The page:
KASHGAR, CHINA: Experts and analysts have questioned China's claim of Pakistan trained terrorists as being the perpetrators behind the recent wave of violence in Xinjiang.
According to a report on Al Jazeera, it quoted experts as being of the opinion that although Chinese Muslim activists had trained under the Taliban in Afghanistan and Pakistan, there is no evidence that they were trained to execute attacks in China.
According to Dru Giadney, an expert on Xinjiang politics at the Pacific Basin Institute in the US, claims of Chinese Muslim activists carrying out such attacks are baseless without any evidence. While some experts have even questioned the East Turkistan Islamic Movement (ETIM) as still being active.
Gardner Bovingdon, a professor of Central Asian studies at Indiana University says that he hasn’t seen any ‘irrefutable’ of the ETIM’s existence or if it was responsible for the attack.
Urghur activists, abroad, said that China’s claim was a ‘smokescreen’ to hide the true reasons behind the attack.
Urghurs have complained of discrimination against them in the job market, stating that development has only benefitted the Han majority in Xinjiang, which in turn has encouraged more movement by them to the reigon.
Cultural and religious restrictions have also angered the local Urghurs. Since the 2009 Urumqi riots, China has taken an oppressive stance on the Urghurs, be restricting them from mosque congregations and fasting in the Ramazan.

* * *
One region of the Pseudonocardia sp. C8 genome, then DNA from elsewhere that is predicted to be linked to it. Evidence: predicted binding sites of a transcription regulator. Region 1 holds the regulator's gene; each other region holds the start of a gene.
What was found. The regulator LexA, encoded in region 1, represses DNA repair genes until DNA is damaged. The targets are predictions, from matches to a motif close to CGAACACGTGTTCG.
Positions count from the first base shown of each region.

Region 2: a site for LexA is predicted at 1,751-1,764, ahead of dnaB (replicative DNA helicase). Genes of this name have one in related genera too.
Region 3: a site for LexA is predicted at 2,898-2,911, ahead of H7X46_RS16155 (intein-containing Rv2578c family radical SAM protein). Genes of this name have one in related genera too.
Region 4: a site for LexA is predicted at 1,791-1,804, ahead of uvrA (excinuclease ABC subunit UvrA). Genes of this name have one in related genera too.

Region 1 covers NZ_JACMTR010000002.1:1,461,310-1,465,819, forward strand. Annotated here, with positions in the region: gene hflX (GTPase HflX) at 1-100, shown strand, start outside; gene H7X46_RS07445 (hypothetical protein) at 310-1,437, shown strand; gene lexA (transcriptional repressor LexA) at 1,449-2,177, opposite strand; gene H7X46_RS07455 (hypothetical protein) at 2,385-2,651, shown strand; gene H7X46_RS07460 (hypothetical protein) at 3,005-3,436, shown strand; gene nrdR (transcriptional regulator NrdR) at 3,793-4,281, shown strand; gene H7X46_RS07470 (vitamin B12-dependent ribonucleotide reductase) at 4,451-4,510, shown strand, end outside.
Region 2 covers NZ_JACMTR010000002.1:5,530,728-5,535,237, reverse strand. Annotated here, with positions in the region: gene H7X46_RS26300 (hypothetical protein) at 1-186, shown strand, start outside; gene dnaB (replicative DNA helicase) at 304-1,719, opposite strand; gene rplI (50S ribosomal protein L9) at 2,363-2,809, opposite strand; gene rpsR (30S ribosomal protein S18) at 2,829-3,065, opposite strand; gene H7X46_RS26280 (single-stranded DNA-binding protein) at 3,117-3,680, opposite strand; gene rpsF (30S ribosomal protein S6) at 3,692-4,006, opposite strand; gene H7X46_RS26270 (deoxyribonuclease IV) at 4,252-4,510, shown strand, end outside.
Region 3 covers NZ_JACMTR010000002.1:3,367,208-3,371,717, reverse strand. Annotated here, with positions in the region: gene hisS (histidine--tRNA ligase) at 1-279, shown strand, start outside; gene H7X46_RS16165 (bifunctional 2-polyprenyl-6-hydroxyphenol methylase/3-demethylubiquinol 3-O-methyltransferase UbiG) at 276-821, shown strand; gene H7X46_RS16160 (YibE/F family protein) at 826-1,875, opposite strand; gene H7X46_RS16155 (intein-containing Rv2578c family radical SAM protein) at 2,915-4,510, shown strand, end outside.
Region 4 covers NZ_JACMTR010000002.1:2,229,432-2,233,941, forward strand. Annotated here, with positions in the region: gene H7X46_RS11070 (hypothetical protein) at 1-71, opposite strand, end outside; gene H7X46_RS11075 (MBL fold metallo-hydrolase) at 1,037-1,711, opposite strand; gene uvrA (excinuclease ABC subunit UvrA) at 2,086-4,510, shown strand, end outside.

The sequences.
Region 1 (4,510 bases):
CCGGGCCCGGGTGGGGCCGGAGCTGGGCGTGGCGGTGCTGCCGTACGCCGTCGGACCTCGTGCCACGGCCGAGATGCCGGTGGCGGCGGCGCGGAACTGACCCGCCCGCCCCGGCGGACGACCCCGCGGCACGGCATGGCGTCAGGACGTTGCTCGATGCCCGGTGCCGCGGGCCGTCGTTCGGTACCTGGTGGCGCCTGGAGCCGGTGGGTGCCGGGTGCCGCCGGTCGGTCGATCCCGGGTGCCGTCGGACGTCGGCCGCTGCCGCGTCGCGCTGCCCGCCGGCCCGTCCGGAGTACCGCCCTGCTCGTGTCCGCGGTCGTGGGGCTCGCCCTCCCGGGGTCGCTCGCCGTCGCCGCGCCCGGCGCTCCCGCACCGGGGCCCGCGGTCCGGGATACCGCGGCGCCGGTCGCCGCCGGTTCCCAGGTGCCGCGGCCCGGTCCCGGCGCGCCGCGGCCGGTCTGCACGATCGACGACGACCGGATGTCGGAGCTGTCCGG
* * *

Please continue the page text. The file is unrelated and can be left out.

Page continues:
Earlier China had claimed that terrorists responsible for the recent spate of ethnic violence were trained in Pakistan.
The Kashgar local government had said in a statement on its website that the assailants had learned explosive-making skills in terrorist-run camps in Pakistan.
“The heads of the group had learned skills of making explosives and firearms in overseas camps of the terrorist group East Turkestan Islamic Movement (ETIM) in Pakistan before entering Xinjiang,” the online statement said.
(Read:Xinjiang unrest: China blames unrest on Pakistan-trained terrorists)
On Sunday, knife-wielding attackers killed 10 people in China’s Xinjiang region and another four were shot dead by police as a wave of violence swept the ethnically-torn area, state media and officials said on Sunday.
The unrest occurred in the ancient Silk Road city of Kashgar in two separate attacks, and local residents said the city centre was under lockdown, with security forces patrolling the streets.
In the first attack on Saturday evening, seven people were killed and 28 others hurt at a night market by two attackers with knives, one of whom was later killed in violence, the authorities said.
On Sunday three people were hacked to death by rioters, the Xinhua news agency said. It had earlier reported they died in an explosion, but a follow-up report left it unclear whether there had been a blast or not.
(Read: Ethnic aggression: Deadly violence hits restive Xinjiang)